11. Tirado CA, Chen W, Valdez F, et al. Unusual presentation of myeloid sarcoma in a case of acute promyelocytic leukemia with a cryptic PML-RARA rearrangement involving multiple sites including the atrium. Cancer Genet Cytogenet 2010;200:47-53. [Crossref] [PubMed]
  12. Cash T, Becton D, Mian A. Cardiac myeloid sarcoma: a case report and review of literature. J Pediatr Hematol Oncol 2011;33:e330-2. [Crossref] [PubMed]
  13. Mawad R, Wu D, Abkowitz JL, et al. Myeloid sarcoma of the heart. Leuk Lymphoma 2012;53:2511-4. [Crossref] [PubMed]
  14. Liu PI, Ishimaru T, McGregor DH, et al. Autopsy study of granulocytic sarcoma (chloroma) in patients with myelogenous leukemia, Hiroshima-Nagasaki 1949-1969. Cancer 1973;31:948-55. [Crossref] [PubMed]
  15. Breccia M, Mandelli F, Petti MC, et al. Clinico-pathological characteristics of myeloid sarcoma at diagnosis and during follow-up: report of 12 cases from a single institution. Leuk Res 2004;28:1165-9. [Crossref] [PubMed]
  16. Pileri SA, Ascani S, Cox MC, et al. Myeloid sarcoma: clinico-pathologic, phenotypic and cytogenetic analysis of 92 adult patients. Leukemia 2007;21:340-50. [Crossref] [PubMed]
  17. Wada A, Kobayashi N, Asanuma S, et al. Repeated donor lymphocyte infusions overcome a myeloid sarcoma of the stomach resulting from a relapse of acute myeloid leukemia after allogeneic cell transplantation in long-term survival of more than 10 years. Int J Hematol 2011;93:118-22. [Crossref] [PubMed]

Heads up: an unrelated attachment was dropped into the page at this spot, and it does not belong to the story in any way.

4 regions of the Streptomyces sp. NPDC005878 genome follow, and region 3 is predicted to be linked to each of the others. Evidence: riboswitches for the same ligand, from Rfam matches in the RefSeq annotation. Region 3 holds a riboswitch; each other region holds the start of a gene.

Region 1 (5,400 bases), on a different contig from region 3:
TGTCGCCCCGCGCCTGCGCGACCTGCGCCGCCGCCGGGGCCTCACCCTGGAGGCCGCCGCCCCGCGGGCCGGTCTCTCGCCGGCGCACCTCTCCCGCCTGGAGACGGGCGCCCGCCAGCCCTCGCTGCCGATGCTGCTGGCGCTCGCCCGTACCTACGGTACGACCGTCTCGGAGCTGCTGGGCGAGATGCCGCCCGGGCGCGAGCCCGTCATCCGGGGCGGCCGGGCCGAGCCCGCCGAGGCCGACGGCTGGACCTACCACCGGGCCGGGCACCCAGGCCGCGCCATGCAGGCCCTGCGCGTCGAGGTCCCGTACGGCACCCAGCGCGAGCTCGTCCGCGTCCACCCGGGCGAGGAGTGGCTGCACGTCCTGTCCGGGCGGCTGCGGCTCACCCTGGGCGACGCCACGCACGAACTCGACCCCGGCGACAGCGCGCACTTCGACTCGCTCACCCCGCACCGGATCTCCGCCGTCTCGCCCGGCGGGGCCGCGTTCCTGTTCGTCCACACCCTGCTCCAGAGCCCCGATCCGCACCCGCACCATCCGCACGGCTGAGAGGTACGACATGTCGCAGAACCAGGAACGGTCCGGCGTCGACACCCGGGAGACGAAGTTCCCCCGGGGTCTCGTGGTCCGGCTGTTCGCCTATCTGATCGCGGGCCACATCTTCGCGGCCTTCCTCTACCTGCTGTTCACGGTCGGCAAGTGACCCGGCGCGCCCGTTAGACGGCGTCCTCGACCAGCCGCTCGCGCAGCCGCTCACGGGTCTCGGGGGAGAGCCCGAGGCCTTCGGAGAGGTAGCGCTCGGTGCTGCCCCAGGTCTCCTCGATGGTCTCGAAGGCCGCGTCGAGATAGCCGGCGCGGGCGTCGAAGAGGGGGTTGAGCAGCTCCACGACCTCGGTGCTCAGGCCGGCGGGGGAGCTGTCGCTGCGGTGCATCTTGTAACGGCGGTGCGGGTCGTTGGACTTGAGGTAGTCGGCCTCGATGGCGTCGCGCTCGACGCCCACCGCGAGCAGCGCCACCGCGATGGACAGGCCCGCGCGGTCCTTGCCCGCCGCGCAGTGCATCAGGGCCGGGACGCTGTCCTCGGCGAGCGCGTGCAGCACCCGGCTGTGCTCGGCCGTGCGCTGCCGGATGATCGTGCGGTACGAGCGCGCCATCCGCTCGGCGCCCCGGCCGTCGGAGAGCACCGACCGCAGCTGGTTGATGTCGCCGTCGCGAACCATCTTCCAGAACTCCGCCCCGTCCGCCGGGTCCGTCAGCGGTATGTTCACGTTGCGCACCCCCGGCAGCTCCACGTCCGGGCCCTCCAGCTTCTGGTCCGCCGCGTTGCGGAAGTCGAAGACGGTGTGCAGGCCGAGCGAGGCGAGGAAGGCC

18. de Lima M, Giralt S, Thall PF, et al. Maintenance therapy with low-dose azacitidine after allogeneic hematopoietic stem cell transplantation for recurrent acute myelogenous leukemia or myelodysplastic syndrome: a dose and schedule finding study. Cancer 2010;116:5420-31. [Crossref] [PubMed]
  19. Hall MD, Chen YJ, Schultheiss TE, et al. Treatment outcomes for patients with chloroma receiving radiation therapy. J Med Imaging Radiat Oncol 2014;58:523-7. [PubMed]
  20. Chakraverty R, Flutter B, Fallah-Arani F, et al. The host environment regulates the function of CD8+ graft-versus-host-reactive effector cells. J Immunol 2008;181:6820-8. [Crossref] [PubMed]
Cite this article as: Yang WC, Yao M, Chen YH, Kuo SH. Complete response of myeloid sarcoma with cardiac involvement to radiotherapy. J Thorac Dis 2016;8(6):1323-1328. doi: 10.21037/jtd.2016.04.47

Download Citation